Wittgenstein famously remarked in 1923, "Darwin's theory has no more relevance for philosophy than any other hypothesis in natural science." Yet today we are witnessing a major revival of interest in applying evolutionary approaches to philosophical problems. Philosophy after Darwin is an anthology of essential writings covering the most influential ideas about the philosophical implications of Darwinism, from the publication of On the Origin of Species to today's cutting-edge research. Michael Ruse presents writings by leading modern thinkers and researchers--including some writings never before published--together with the most important historical documents on Darwinism and philosophy, starting with Darwin himself. Included here are Herbert Spencer, Friedrich Nietzsche, Thomas Henry Huxley, G. E. Moore, John Dewey, Konrad Lorenz, Stephen Toulmin, Karl Popper, Edward O. Wilson, Hilary Putnam, Philip Kitcher, Elliott Sober, and Peter Singer. Readers will encounter some of the staunchest critics of the evolutionary approach, such as Alvin Plantinga, as well as revealing excerpts from works like Jack London's The Call of the Wild.
Ruse's comprehensive general introduction and insightful section introductions put these writings in context and explain how they relate to such fields as epistemology, philosophy of mind, philosophy of language, and ethics. An invaluable anthology and sourcebook, Philosophy after Darwin traces philosophy's complicated relationship with Darwin's dangerous idea, and shows how this relationship reflects a broad movement toward a secular, more naturalistic understanding of the human experience.
Michael Ruse is the Lucyle T. Werkmeister Professor of Philosophy at Florida State University. His many books include "Darwinism and Its Discontents" and "Darwin and Design".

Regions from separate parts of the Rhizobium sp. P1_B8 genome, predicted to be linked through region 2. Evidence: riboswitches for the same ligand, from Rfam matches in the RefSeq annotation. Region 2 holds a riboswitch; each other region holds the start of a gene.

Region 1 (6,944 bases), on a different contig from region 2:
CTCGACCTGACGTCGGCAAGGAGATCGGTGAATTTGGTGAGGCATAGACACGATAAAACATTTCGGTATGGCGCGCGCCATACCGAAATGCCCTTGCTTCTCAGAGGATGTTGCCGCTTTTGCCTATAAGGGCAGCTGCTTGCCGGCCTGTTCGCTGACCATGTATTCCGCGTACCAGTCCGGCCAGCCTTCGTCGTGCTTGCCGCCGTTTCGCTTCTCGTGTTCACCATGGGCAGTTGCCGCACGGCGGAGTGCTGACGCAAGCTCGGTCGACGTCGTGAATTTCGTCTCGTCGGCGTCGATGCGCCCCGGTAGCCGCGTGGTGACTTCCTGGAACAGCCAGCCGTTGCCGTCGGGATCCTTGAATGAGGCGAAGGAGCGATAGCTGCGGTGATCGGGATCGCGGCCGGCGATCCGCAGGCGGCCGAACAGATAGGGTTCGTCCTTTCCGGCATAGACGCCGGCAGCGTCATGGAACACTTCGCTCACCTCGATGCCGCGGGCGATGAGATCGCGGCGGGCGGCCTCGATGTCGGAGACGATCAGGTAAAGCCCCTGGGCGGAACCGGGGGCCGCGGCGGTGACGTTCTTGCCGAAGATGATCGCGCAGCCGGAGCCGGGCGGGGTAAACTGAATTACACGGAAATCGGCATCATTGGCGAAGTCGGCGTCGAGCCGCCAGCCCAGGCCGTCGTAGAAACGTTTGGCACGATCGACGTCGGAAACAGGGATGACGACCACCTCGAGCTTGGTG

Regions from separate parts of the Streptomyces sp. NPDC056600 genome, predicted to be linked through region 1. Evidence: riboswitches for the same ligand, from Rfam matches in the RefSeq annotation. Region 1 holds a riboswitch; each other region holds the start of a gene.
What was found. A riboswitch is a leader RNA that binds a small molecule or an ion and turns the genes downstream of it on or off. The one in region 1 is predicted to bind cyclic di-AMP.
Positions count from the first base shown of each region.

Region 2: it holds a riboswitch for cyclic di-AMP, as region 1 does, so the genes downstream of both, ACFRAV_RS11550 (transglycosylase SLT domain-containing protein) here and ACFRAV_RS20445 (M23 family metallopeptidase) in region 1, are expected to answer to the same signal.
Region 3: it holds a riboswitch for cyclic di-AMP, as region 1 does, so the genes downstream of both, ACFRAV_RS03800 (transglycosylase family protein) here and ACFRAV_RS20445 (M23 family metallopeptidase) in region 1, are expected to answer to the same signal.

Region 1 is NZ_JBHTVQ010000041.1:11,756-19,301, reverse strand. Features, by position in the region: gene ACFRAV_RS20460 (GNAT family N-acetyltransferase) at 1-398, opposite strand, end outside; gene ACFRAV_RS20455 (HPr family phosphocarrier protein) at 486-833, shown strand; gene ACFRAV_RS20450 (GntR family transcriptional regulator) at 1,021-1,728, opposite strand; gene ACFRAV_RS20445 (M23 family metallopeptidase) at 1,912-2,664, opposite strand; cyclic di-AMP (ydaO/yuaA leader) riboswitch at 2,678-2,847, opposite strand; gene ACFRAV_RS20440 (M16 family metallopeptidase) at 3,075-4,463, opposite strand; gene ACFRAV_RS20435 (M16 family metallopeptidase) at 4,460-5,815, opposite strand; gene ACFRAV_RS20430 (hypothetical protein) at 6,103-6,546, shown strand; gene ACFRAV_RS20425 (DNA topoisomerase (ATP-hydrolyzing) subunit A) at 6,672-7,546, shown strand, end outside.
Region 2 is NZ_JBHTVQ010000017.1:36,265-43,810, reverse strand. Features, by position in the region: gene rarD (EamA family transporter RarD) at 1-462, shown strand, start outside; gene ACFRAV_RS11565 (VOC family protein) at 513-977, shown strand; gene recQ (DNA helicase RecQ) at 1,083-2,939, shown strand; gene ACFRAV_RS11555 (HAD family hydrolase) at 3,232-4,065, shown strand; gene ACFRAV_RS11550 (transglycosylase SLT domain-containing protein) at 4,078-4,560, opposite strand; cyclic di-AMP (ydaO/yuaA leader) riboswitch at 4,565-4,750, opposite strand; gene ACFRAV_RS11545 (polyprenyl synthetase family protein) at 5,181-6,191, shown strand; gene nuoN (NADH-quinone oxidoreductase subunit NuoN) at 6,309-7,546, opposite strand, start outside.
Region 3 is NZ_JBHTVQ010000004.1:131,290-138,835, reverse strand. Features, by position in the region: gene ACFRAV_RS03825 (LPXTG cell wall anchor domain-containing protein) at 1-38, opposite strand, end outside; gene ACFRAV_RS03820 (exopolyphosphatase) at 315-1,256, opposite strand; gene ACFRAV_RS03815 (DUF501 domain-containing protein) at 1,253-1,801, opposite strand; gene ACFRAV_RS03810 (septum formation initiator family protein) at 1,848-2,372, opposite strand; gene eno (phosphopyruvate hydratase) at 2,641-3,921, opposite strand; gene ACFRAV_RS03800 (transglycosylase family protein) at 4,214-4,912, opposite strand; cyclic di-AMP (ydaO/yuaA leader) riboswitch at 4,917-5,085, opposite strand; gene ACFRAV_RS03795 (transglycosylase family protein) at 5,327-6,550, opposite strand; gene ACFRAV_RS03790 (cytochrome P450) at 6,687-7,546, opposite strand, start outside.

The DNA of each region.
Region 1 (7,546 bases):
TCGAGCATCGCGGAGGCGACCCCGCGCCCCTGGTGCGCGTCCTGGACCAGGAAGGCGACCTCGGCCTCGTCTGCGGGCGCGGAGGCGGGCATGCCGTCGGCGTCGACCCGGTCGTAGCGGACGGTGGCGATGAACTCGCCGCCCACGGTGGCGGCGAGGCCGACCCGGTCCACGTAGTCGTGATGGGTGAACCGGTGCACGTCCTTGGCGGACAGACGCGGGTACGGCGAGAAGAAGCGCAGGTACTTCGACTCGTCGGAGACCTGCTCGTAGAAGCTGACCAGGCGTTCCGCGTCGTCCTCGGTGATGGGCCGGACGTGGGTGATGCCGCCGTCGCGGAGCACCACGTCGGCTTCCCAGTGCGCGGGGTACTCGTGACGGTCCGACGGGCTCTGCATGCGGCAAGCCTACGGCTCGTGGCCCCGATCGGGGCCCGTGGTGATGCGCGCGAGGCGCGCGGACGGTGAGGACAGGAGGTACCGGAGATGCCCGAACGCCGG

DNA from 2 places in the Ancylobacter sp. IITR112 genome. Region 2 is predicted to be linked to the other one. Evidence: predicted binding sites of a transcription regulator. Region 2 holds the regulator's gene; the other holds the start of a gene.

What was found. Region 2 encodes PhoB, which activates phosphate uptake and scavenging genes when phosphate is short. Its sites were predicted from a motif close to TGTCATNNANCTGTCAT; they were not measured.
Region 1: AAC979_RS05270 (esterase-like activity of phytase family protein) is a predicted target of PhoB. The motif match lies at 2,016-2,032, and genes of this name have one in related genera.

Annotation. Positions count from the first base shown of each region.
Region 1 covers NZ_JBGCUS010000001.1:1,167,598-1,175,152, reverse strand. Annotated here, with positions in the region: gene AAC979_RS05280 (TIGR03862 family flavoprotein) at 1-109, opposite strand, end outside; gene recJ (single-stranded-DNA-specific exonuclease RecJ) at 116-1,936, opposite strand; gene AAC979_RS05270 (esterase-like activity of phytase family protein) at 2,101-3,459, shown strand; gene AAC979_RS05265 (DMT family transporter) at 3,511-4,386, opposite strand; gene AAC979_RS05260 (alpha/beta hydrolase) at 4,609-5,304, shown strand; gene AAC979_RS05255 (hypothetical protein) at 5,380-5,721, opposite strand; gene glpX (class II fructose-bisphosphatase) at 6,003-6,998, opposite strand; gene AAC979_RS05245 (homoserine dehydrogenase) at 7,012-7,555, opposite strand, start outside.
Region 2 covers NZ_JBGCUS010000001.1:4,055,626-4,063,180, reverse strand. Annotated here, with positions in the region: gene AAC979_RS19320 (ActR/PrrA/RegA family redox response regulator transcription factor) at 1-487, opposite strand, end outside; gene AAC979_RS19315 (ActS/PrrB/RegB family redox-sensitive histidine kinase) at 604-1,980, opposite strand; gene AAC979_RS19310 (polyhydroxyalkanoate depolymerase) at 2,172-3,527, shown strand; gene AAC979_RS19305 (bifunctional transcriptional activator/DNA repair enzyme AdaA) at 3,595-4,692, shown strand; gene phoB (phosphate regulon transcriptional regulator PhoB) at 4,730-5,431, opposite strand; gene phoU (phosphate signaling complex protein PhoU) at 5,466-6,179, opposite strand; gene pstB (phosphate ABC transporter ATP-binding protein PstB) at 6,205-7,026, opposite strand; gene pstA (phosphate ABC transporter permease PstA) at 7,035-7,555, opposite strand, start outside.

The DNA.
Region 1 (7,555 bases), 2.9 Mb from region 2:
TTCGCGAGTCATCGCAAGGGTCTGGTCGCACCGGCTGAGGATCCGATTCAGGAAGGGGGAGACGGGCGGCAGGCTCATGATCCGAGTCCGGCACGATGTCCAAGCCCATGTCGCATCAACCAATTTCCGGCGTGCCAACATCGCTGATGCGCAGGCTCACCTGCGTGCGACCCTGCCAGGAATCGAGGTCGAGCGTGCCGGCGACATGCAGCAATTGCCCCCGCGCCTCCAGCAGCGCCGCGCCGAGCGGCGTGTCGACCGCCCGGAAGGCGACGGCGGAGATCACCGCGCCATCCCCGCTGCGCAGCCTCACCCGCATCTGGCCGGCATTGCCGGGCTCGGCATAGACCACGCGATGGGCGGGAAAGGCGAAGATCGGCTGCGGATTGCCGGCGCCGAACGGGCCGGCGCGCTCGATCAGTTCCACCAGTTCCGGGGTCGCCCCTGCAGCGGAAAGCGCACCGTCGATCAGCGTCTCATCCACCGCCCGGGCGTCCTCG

Acknowledgments ix Introduction 1 Part I. Epistemology after Darwin 13 HERBERT SPENCER: The Principles of Psychology 29 FRIEDRICH NIETZSCHE: The Gay Science 32 CHAUNCEY WRIGHT: The Evolution of Self- Consciousness 34 CHARLES SANDERS PEIRCE: The Fixation of Belief 39 WILLIAM JAMES: Great Men, Great Thoughts, and the Environment 49 JOHN DEWEY: The Influence of Darwinism on Philosophy 55 Part II. Ethics after Darwin 63 CHARLES DARWIN: The Descent of Man 77 HERBERT SPENCER: The Data of Ethics 103 WILLIAM GRAHAM SUMNER: The Challenge of Facts 113 ANDREW CARNEGIE: The Gospel of Wealth 122 KARL PEARSON: Socialism 128 PRINCE PETR KROPOTKIN: Mutual Aid 130 ALFRED RUSSEL WALLACE: Human Progress: Past and Future 133 FRIEDRICH VON BERNHARDI: The Right to Make War 134 JACK LONDON: The Call of the Wild 137 G. E. MOORE: Principia Ethica: Naturalistic Ethics 141 THOMAS HENRY HUXLEY: Evolution and Ethics 152 Part III. The Evolution of Ideas 155 KARL POPPER: Darwinism as a Metaphysical Research Programme 167 THOMAS KUHN: The Structure of Scientific Revolutions 176 STEPHEN TOULMIN: The Evolutionary Development of Natural Science 177 DANIEL C. DENNETT: Memes and the Exploitation of Imagination 189 BRUCE EDMONDS: Three Challenges for the Survival of Memetics 198 DAVID HULL: Altruism in Science: A Sociobiological Model of Cooperative Behavior among Scientists 202 HILARY PUTNAM: Why Reason Cant Be Naturalized: Evolutionary Epistemology 217 Part IV. The Evolution of Rationality 221 KONRAD LORENZ: Kants Doctrine of the A Priori in the Light of Contemporary Biology 231 MICHAEL RUSE: The View from Somewhere: A Critical Defense of Evolutionary Epistemology 247 STEVEN PINKER: How the Mind Works 275 RONALD DE SOUSA: Evolution, Th inking, and Rationality 289 ALVIN PLANTINGA: The Evolutionary Argument against Naturalism: An Initial Statement of the Argument 301 EVAN FALES: Darwin's Doubt, Calvin's Calvary 309 Part V. Ethics and Progress 323 EDWARD O. WILSON On Human Nature 333 PETER SINGER A Darwinian Left : Politics, Evolution, and Cooperation 343 LARRY ARNHART Darwinian Conservatism 349 MICHAEL RUSE AND EDWARD O. WILSON: Moral Philosophy as Applied Science 365 PHILIP KITCHER: Four Ways of "Biologicizing" Ethics 379 ROBERT J. RICHARDS: A Defense of Evolutionary Ethics 388 Part VI. The Evolution of Altruism 411 MARC HAUSER: The Liver and the Moral Organ 423 ELLIOTT SOBER AND DAVID SLOAN WILSON: Unto Others 433 RICHARD JOYCE: Is Human Morality Innate? 452 ZACH ERNST: Game Theory in Evolutionary Biology 464 PETER SINGER: Ethics and Intuitions 476 MICHAEL RUSE: Evolution and Ethics: The Sociobiological Approach 489 CRAIG A. BOYD: Thomistic Natural Law and the Limits of Evolutionary Psychology 522 R. PAUL THOMPSON: An Evolutionary Account of Evil 533 GREGORY R. PETERSON: Falling Up: Evolution and Original Sin 539 Sources and Credits 549 Further Reading 553 Bibliography 561 Index 569